Writing Corner: On How Writing For Different Platforms Helps With Fiction

Hi everyone! Yes. it is me, I am hoping to keep the guest posts from last month coming as a more regular thing on this feature, but as I couldn’t find anyone for February, you’re stuck with me again. I think today’s post should be pretty interesting though, I’m going to be talking about my experiences writing on different platforms and how I think these have helped me become a better fiction writer.

It’s no secret that I write A LOT. I’m a blogger, I write for student news website The National Student, my entire degree is writing based, and of course I have my novel, so honestly, there aren’t many points in a given day where I’m not writing something or other. And obviously practice makes perfect when it comes to writing, so any writing you do is good practice for writing a novel, but I think that particularly writing on different platforms and in different forums has been really important for me as a writer, for several different reasons.

Firstly, voice. Voice is something that a lot of writers can struggle with, finding the right voice for your character and making sure that comes through in your work is hard. However, I think that writing for different platforms has made it much easier for me to pick up that skill. For one thing, so much of Journalism is tailoring the voice of your piece to your audience. You’ll want your article to read a different way depending on the platform that your work will be accessed through, the “voice” is different for every paper, articles from The Guardian don’t read the same as the Daily Mail, or The Independent and that’s because as a journalist, you have to learn to write for your audience, and your audience is going to be different depending on where you write for, meaning that you have to get very good at tailoring your voice to the audience. This is obviously a massive help when it comes to writing fiction because the same rules apply, you’re going to want a different voice if you’re writing for a YA audience as compared to an adult audience, or an MG audience, or a younger child audience. Being able to change the voice you write in is also very useful if you write in multiple character POVs, so that the two do not sound exactly the same, and this is another place where my journalism skills have come in handy, when writing my novel, I imagine what I want the audience to see in my characters, and tailor their voice to that, just as I would do when writing an article for a specific audience.

Blogging, believe it or not, is also quite helpful for developing voice in stories, albeit in a different way. When I write my blog posts, I want it to feel as if I am talking to you, like we could just be sitting and having a conversation, and I’ve tried to carry this over to my fiction as well, as that was something that was really important to me when writing This Is Not A Love Story, I didn’t want it to feel like my audience would just be sitting there watching Tiffany and Cam go through the motions, I wanted it to feel like they could be sitting with the two of them and listening to them tell their own story. I don’t know how successful I’ve been with that, but that was the intention anyway!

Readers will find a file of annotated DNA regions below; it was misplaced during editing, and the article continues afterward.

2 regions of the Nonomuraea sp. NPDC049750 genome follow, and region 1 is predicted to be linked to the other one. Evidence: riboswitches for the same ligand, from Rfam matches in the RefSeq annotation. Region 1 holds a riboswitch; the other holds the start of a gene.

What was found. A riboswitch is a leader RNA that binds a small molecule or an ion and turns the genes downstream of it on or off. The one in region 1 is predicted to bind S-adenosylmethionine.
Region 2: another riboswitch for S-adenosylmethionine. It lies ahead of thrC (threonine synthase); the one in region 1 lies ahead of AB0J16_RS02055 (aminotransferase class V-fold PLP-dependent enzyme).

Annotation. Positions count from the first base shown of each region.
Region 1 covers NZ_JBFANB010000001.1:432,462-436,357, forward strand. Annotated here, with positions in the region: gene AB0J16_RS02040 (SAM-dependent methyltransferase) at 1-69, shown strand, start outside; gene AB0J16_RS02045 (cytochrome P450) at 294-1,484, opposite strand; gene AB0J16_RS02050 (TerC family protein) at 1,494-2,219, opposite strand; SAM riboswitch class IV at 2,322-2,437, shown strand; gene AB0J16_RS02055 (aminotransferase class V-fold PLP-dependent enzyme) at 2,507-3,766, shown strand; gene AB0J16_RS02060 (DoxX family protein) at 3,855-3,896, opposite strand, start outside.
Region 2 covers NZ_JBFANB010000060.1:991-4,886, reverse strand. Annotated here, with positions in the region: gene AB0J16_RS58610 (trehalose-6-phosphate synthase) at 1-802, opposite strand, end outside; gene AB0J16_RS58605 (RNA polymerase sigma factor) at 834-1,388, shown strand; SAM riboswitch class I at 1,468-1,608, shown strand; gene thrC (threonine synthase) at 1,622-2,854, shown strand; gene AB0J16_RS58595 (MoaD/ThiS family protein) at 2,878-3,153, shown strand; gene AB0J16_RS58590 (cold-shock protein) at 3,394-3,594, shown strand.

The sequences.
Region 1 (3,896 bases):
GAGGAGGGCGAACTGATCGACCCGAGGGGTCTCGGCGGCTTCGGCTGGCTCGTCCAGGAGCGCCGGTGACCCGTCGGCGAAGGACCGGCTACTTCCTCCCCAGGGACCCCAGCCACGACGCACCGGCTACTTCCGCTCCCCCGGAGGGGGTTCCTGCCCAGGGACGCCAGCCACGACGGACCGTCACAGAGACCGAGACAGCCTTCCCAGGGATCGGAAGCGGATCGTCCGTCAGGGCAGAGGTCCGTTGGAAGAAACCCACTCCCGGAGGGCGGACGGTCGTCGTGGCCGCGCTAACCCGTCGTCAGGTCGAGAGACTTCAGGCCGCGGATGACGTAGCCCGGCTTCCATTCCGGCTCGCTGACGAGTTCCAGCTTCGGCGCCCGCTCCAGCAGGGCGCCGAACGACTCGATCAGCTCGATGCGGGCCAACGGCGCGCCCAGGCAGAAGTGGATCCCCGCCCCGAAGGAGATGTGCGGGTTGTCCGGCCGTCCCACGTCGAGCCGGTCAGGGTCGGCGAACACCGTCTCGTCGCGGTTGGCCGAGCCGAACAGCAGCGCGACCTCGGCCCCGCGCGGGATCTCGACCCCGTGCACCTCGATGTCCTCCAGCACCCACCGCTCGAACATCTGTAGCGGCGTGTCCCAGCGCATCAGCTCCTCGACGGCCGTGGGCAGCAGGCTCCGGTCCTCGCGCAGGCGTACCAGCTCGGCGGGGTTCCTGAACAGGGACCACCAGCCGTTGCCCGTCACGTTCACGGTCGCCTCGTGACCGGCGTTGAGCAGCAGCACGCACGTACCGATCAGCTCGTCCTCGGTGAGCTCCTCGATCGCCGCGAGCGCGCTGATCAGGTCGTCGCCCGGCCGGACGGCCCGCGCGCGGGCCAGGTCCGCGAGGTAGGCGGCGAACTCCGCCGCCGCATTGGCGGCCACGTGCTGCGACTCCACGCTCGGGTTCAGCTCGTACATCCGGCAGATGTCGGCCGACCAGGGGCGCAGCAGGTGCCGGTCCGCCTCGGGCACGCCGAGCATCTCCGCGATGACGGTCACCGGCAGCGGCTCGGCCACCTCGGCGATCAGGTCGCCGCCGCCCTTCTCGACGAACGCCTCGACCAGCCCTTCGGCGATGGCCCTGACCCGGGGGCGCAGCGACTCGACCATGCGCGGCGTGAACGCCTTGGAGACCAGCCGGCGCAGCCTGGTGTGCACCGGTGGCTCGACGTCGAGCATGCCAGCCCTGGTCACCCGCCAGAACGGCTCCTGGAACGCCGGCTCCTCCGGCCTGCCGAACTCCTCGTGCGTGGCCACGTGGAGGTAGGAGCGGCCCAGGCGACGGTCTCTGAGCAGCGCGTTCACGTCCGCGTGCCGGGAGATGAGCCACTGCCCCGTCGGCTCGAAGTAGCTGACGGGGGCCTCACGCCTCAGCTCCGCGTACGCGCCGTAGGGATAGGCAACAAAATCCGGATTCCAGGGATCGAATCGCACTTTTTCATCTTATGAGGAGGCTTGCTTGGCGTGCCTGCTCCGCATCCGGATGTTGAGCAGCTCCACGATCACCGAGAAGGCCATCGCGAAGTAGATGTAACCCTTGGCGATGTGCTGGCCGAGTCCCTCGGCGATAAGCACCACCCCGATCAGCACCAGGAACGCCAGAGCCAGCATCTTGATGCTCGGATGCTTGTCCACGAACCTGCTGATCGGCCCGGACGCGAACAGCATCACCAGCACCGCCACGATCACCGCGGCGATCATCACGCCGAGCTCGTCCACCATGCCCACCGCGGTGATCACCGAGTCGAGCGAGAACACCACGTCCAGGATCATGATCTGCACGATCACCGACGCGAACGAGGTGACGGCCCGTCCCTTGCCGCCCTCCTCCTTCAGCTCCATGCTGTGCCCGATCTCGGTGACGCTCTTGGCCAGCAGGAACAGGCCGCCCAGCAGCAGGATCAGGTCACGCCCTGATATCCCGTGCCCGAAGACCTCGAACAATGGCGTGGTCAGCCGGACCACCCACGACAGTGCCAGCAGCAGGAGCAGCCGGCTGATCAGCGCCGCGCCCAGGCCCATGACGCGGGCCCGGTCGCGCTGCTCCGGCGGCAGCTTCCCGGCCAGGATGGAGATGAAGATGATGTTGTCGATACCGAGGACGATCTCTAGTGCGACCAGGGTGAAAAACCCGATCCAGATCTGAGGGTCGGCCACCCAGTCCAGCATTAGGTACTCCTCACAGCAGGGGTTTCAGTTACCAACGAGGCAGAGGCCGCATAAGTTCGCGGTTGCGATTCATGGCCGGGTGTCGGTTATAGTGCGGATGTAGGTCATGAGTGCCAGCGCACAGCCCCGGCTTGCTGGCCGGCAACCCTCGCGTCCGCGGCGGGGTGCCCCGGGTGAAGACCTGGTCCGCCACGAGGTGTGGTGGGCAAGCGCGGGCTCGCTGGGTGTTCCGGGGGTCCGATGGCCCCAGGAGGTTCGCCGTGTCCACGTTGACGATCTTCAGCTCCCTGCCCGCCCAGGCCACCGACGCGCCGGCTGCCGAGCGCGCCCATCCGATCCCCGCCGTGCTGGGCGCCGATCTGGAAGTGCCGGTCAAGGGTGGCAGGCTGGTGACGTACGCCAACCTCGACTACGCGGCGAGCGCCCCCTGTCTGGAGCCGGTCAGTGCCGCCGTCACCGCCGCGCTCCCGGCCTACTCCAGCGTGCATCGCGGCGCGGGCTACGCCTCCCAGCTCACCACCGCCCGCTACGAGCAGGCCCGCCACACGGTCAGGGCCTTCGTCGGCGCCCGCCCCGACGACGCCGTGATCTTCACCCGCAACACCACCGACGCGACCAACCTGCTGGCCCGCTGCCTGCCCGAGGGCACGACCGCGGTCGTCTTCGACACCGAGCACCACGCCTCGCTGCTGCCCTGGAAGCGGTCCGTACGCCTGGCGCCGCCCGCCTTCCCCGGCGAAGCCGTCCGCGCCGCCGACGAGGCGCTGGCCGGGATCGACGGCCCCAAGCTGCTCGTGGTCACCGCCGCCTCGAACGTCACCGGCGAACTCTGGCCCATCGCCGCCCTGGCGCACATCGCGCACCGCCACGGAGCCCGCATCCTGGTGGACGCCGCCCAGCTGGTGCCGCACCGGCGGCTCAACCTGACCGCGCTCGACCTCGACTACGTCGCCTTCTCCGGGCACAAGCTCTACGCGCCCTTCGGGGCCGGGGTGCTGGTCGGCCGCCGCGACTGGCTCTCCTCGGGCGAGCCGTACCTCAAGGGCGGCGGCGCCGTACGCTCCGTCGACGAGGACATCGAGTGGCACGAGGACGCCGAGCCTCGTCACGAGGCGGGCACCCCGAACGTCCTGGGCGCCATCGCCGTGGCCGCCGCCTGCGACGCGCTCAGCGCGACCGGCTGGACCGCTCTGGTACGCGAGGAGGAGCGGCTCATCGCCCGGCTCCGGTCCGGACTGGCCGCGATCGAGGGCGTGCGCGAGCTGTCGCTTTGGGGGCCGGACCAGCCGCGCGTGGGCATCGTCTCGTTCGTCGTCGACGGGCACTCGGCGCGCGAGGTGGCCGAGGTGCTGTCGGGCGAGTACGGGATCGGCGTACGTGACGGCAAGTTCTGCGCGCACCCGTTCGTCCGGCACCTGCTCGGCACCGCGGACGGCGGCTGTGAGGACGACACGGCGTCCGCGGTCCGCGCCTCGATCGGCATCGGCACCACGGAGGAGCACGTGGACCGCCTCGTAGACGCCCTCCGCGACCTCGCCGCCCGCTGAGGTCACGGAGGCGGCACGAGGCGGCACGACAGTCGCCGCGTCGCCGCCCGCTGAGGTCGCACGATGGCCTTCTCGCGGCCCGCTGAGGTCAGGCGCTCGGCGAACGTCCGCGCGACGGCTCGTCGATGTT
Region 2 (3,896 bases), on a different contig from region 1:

Journalistic writing has been a massive help in making my writing more concise. I mean being concise isn’t as much of a requirement in fiction as it is in journalism, but personally, I hate authors that waffle on with unnecessary description that isn’t really needed, so when I write my book now, I keep the lessons that I’ve learned from Journalism in mind and make sure that every word I use has a point and I’m not waffling on for the sake of it!

Writing on different platforms also gives my brain a break when I’m getting bogged down in one of my stories. If I don’t feel like working on TINALS or Underground Magicians or the sequel to TINALS, then I can come here and write a blog post, or write something for The National Student, and I’m still flexing that writing muscle, but it gives me a chance to work on something else and let plot issues bubble over in the back of my brain whilst I’m doing so. It also adds some variety to my writing life that I’m not always constantly working on fiction and I think that in turn makes me a better writer because you need different skills to be a great journalist or a great blogger than you do to be an author, but there are lessons that you can learn from each which make you better at the others.

It does have it’s downsides, spending so much time writing, means that sometimes my hobby feels like a chore, and I do have to remind myself that it is something that I find fun and I’m not just doing it to get a degree or for my future career, I’m doing it because I love it. I think it’s very important to have hobbies outside of writing as well, especially when you spend as much time writing as I do, because you don’t want to feel completely burned out by it.

So yeah, basically, I would really recommend writing for different audiences and different platforms if you are a fiction writer, it gives you more flexibility, you can learn transferable skills from writing for different purposes, it allows you to have some variety in your writing and plus, it can just be fun sometimes to try your hand at writing different things!

If you are a writer, have you ever tried writing something outside of your normal remit? Anyone else do Journalism like me? Let me know in the comments!

I’ll have my Top Ten Tuesday post up for you guys tomorrow, and also Wednesday is my fifth blogaversary, so I’m going to have a very special Jo Talks post up to celebrate that milestone, so stay tuned for those in the next few days!

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